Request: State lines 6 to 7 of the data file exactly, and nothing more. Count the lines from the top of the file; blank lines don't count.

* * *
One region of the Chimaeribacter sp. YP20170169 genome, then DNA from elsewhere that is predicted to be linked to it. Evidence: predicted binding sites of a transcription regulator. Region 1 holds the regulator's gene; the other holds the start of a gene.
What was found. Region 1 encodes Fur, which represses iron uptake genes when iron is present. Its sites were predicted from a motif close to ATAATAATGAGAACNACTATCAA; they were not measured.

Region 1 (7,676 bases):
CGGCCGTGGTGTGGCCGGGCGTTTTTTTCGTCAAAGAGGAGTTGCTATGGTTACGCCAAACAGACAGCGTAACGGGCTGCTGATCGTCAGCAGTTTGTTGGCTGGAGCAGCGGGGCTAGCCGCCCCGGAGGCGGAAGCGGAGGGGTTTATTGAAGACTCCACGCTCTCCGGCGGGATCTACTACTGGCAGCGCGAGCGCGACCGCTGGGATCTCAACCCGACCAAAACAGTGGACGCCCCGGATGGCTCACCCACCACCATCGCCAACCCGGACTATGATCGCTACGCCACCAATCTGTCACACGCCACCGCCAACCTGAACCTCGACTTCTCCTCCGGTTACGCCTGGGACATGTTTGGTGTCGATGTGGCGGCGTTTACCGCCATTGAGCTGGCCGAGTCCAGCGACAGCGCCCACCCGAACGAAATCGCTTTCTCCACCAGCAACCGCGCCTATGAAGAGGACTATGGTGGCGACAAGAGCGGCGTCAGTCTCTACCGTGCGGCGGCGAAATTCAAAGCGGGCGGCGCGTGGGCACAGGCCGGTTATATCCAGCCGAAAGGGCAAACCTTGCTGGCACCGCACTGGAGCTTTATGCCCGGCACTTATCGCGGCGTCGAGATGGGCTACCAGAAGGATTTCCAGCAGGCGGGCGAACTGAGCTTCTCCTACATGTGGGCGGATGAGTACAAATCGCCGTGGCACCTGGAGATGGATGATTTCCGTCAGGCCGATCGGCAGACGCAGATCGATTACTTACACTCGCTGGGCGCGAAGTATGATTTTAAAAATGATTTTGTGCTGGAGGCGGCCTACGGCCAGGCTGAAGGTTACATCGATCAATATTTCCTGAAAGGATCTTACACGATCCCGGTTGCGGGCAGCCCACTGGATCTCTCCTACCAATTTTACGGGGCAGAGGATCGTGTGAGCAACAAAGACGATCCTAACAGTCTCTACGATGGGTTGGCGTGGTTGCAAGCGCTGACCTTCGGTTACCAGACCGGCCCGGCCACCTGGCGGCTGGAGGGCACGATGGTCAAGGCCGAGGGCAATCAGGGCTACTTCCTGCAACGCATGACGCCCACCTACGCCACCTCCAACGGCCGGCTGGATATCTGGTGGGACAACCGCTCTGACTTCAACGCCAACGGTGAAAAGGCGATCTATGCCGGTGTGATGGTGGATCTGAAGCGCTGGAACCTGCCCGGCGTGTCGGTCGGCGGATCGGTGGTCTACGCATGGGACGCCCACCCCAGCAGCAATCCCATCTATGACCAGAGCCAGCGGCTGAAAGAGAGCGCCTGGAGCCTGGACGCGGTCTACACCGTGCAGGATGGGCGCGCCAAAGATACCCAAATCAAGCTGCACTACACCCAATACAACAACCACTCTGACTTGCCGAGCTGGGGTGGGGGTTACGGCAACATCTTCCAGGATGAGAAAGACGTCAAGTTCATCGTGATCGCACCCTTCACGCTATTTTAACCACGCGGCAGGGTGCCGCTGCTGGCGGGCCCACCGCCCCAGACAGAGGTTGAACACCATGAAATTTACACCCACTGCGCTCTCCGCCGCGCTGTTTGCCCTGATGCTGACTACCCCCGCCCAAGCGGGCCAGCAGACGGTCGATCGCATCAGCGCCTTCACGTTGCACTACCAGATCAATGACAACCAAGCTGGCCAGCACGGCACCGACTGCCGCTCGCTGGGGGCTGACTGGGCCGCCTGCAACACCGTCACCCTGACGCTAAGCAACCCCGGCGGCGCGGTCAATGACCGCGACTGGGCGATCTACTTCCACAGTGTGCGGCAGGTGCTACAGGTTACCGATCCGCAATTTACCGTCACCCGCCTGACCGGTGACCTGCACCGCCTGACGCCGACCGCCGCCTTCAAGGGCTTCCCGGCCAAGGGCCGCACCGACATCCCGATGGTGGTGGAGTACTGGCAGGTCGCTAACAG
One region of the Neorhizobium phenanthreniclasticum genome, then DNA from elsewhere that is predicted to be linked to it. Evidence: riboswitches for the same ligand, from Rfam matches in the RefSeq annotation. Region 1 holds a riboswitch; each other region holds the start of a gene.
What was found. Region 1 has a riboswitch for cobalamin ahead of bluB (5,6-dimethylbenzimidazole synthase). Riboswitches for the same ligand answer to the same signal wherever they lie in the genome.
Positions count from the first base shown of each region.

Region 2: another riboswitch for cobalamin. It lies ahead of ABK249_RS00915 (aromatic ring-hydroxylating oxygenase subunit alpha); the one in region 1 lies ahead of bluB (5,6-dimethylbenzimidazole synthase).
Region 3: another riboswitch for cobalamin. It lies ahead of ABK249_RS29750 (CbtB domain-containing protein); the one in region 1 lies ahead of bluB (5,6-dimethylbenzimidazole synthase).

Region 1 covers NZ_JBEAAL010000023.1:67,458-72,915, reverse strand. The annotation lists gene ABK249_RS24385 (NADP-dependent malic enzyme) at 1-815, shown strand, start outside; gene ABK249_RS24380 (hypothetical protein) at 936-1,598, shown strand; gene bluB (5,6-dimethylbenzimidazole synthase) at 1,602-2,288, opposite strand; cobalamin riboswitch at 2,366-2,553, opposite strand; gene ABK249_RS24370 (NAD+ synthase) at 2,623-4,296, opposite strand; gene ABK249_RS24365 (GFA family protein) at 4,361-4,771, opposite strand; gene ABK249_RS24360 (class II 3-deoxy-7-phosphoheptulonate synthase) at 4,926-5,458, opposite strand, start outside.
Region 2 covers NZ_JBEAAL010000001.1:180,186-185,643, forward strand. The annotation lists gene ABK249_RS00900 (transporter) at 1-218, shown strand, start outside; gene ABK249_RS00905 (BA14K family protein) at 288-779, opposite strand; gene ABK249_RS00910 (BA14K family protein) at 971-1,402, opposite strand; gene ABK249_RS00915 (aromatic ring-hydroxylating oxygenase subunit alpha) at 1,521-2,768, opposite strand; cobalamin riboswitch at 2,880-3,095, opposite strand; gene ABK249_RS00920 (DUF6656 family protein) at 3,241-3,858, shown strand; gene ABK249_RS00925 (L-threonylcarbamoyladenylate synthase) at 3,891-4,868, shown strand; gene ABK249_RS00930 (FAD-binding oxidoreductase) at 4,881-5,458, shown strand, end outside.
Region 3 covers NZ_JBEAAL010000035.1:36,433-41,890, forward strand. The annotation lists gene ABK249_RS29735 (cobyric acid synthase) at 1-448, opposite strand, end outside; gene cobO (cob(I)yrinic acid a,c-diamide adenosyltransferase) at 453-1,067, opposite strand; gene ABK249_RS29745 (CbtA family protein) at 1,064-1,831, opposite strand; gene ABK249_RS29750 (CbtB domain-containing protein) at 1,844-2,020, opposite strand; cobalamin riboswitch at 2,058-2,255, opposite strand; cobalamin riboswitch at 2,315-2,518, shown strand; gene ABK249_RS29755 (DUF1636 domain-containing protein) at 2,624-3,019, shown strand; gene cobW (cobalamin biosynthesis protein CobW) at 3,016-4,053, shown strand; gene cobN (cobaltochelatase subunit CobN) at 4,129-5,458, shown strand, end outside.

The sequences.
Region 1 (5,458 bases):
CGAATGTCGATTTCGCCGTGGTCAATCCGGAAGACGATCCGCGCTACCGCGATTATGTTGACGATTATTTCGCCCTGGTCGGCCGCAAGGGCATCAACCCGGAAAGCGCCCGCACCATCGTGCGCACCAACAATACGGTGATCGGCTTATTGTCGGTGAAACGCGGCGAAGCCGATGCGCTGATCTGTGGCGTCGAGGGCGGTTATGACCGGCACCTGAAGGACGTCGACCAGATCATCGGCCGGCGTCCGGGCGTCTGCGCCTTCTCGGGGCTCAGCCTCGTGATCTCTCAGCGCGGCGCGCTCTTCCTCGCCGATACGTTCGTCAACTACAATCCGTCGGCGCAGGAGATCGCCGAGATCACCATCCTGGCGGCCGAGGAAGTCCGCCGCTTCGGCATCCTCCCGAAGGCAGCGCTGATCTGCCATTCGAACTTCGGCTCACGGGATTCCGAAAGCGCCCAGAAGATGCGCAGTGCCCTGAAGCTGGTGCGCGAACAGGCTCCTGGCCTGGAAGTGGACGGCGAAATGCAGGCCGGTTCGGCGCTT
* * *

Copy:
What was found. Region 1 has a riboswitch for cobalamin ahead of bluB (5,6-dimethylbenzimidazole synthase). Riboswitches for the same ligand answer to the same signal wherever they lie in the genome.
Positions count from the first base shown of each region.